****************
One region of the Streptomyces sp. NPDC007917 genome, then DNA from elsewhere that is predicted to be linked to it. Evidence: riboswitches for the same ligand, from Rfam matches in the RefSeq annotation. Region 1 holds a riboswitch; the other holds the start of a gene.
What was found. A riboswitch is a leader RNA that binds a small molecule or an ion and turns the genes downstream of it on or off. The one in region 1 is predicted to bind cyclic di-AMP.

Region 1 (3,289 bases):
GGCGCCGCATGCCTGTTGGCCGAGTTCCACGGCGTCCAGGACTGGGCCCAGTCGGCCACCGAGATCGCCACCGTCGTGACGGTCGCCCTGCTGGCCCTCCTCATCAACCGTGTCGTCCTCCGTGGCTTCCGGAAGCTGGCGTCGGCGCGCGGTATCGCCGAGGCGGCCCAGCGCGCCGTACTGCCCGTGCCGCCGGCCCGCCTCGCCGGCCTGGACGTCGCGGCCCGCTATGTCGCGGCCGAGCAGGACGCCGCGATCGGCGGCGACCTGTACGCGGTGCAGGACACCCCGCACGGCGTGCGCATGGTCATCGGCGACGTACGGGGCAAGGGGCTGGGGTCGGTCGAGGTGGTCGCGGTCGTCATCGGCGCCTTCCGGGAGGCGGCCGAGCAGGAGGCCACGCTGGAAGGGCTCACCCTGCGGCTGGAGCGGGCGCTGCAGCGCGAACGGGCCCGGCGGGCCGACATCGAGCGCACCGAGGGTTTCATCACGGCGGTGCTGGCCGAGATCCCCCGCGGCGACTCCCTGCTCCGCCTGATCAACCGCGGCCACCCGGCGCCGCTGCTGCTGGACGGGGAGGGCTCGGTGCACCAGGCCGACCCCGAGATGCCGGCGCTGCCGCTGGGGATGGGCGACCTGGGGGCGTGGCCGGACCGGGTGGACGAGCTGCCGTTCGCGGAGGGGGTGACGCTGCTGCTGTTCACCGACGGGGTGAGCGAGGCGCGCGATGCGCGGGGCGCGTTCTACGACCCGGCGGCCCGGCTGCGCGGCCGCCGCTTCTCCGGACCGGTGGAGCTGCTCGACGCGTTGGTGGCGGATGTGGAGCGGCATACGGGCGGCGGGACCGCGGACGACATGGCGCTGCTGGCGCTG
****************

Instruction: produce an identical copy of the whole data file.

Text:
One region of the Streptomyces sp. NPDC007917 genome, then DNA from elsewhere that is predicted to be linked to it. Evidence: riboswitches for the same ligand, from Rfam matches in the RefSeq annotation. Region 1 holds a riboswitch; the other holds the start of a gene.
What was found. A riboswitch is a leader RNA that binds a small molecule or an ion and turns the genes downstream of it on or off. The one in region 1 is predicted to bind cyclic di-AMP.

Region 1 (3,289 bases):
GGCGCCGCATGCCTGTTGGCCGAGTTCCACGGCGTCCAGGACTGGGCCCAGTCGGCCACCGAGATCGCCACCGTCGTGACGGTCGCCCTGCTGGCCCTCCTCATCAACCGTGTCGTCCTCCGTGGCTTCCGGAAGCTGGCGTCGGCGCGCGGTATCGCCGAGGCGGCCCAGCGCGCCGTACTGCCCGTGCCGCCGGCCCGCCTCGCCGGCCTGGACGTCGCGGCCCGCTATGTCGCGGCCGAGCAGGACGCCGCGATCGGCGGCGACCTGTACGCGGTGCAGGACACCCCGCACGGCGTGCGCATGGTCATCGGCGACGTACGGGGCAAGGGGCTGGGGTCGGTCGAGGTGGTCGCGGTCGTCATCGGCGCCTTCCGGGAGGCGGCCGAGCAGGAGGCCACGCTGGAAGGGCTCACCCTGCGGCTGGAGCGGGCGCTGCAGCGCGAACGGGCCCGGCGGGCCGACATCGAGCGCACCGAGGGTTTCATCACGGCGGTGCTGGCCGAGATCCCCCGCGGCGACTCCCTGCTCCGCCTGATCAACCGCGGCCACCCGGCGCCGCTGCTGCTGGACGGGGAGGGCTCGGTGCACCAGGCCGACCCCGAGATGCCGGCGCTGCCGCTGGGGATGGGCGACCTGGGGGCGTGGCCGGACCGGGTGGACGAGCTGCCGTTCGCGGAGGGGGTGACGCTGCTGCTGTTCACCGACGGGGTGAGCGAGGCGCGCGATGCGCGGGGCGCGTTCTACGACCCGGCGGCCCGGCTGCGCGGCCGCCGCTTCTCCGGACCGGTGGAGCTGCTCGACGCGTTGGTGGCGGATGTGGAGCGGCATACGGGCGGCGGGACCGCGGACGACATGGCGCTGCTGGCGCTG